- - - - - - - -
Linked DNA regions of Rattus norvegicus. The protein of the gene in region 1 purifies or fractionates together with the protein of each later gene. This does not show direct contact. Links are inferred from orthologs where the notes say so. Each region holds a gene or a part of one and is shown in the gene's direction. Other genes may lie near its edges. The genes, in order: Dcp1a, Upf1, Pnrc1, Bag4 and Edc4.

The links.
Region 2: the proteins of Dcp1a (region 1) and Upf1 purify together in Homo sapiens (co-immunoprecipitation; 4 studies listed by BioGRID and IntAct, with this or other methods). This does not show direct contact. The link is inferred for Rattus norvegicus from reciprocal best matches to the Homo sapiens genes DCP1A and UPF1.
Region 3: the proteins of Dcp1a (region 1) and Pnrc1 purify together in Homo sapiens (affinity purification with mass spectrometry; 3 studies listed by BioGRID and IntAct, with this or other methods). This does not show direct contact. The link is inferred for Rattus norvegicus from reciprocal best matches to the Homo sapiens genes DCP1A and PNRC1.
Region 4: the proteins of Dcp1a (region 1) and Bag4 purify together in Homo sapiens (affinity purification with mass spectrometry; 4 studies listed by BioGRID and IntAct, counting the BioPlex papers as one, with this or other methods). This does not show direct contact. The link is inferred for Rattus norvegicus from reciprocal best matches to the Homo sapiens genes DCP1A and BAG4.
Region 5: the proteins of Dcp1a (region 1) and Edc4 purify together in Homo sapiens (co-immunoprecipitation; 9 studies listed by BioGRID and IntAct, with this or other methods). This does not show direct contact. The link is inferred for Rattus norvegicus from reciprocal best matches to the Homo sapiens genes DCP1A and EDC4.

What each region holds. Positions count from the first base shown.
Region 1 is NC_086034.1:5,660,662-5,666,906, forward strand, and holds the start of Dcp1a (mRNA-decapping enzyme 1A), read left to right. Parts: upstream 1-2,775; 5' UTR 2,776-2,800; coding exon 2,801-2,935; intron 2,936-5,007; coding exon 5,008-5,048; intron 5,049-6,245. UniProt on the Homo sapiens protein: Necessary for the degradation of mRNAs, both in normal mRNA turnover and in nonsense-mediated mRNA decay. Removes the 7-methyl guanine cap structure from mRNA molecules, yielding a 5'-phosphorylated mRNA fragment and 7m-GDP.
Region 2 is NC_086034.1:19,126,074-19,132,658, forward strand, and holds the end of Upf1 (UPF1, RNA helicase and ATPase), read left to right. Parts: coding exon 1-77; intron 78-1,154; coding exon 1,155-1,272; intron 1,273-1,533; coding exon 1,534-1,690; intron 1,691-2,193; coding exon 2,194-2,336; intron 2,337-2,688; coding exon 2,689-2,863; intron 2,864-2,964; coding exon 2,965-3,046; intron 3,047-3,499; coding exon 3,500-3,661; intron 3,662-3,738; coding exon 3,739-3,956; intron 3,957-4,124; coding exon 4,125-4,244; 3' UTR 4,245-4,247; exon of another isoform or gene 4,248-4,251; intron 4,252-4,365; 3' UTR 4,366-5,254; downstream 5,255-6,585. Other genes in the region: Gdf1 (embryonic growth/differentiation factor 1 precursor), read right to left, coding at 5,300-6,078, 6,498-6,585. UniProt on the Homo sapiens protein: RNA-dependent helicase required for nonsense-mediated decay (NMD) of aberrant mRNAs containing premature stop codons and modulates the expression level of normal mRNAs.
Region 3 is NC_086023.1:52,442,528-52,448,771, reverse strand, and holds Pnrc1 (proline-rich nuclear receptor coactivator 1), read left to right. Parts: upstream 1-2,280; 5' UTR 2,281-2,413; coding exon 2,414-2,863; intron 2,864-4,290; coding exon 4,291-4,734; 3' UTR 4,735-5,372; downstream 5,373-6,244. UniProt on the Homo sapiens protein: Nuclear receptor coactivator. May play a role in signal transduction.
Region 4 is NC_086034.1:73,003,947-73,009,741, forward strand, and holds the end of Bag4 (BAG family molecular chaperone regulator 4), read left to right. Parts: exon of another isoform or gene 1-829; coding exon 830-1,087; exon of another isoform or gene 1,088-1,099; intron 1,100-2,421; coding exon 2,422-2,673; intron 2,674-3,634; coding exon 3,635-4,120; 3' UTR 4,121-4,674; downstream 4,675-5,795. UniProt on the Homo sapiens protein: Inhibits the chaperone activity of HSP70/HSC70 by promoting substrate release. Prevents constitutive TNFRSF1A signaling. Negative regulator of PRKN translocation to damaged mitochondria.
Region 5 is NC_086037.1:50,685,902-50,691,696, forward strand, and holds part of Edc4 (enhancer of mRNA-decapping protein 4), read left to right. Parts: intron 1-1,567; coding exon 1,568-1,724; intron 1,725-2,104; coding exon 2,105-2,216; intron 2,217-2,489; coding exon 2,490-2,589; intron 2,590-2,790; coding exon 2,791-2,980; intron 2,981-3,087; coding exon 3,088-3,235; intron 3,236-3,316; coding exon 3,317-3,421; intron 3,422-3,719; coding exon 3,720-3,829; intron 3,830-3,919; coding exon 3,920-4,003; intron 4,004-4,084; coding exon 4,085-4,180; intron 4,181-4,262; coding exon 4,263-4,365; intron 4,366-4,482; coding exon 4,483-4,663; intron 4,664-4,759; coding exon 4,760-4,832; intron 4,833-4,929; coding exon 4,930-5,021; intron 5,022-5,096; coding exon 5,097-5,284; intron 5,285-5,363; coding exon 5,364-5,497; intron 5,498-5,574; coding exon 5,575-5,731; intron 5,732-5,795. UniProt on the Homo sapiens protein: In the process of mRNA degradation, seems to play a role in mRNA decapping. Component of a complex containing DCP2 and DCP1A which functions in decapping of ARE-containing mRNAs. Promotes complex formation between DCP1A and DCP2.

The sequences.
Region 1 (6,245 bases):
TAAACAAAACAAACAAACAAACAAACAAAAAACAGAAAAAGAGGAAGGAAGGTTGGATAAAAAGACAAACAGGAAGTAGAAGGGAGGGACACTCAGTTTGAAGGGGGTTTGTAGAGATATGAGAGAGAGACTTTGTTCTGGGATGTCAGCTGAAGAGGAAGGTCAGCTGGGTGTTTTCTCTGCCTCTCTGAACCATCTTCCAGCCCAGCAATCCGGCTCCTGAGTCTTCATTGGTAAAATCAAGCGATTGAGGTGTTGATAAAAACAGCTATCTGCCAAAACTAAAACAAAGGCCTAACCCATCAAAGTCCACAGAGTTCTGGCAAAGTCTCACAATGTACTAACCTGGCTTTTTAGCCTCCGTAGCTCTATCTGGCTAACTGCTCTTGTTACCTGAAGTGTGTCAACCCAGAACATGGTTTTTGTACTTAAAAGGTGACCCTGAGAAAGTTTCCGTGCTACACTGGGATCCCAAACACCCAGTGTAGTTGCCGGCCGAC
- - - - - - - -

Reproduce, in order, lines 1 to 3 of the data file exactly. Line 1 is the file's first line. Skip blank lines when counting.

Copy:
Linked DNA regions of Rattus norvegicus. The protein of the gene in region 1 purifies or fractionates together with the protein of each later gene. This does not show direct contact. Links are inferred from orthologs where the notes say so. Each region holds a gene or a part of one and is shown in the gene's direction. Other genes may lie near its edges. The genes, in order: Dcp1a, Upf1, Pnrc1, Bag4 and Edc4.

The links.
Region 2: the proteins of Dcp1a (region 1) and Upf1 purify together in Homo sapiens (co-immunoprecipitation; 4 studies listed by BioGRID and IntAct, with this or other methods). This does not show direct contact. The link is inferred for Rattus norvegicus from reciprocal best matches to the Homo sapiens genes DCP1A and UPF1.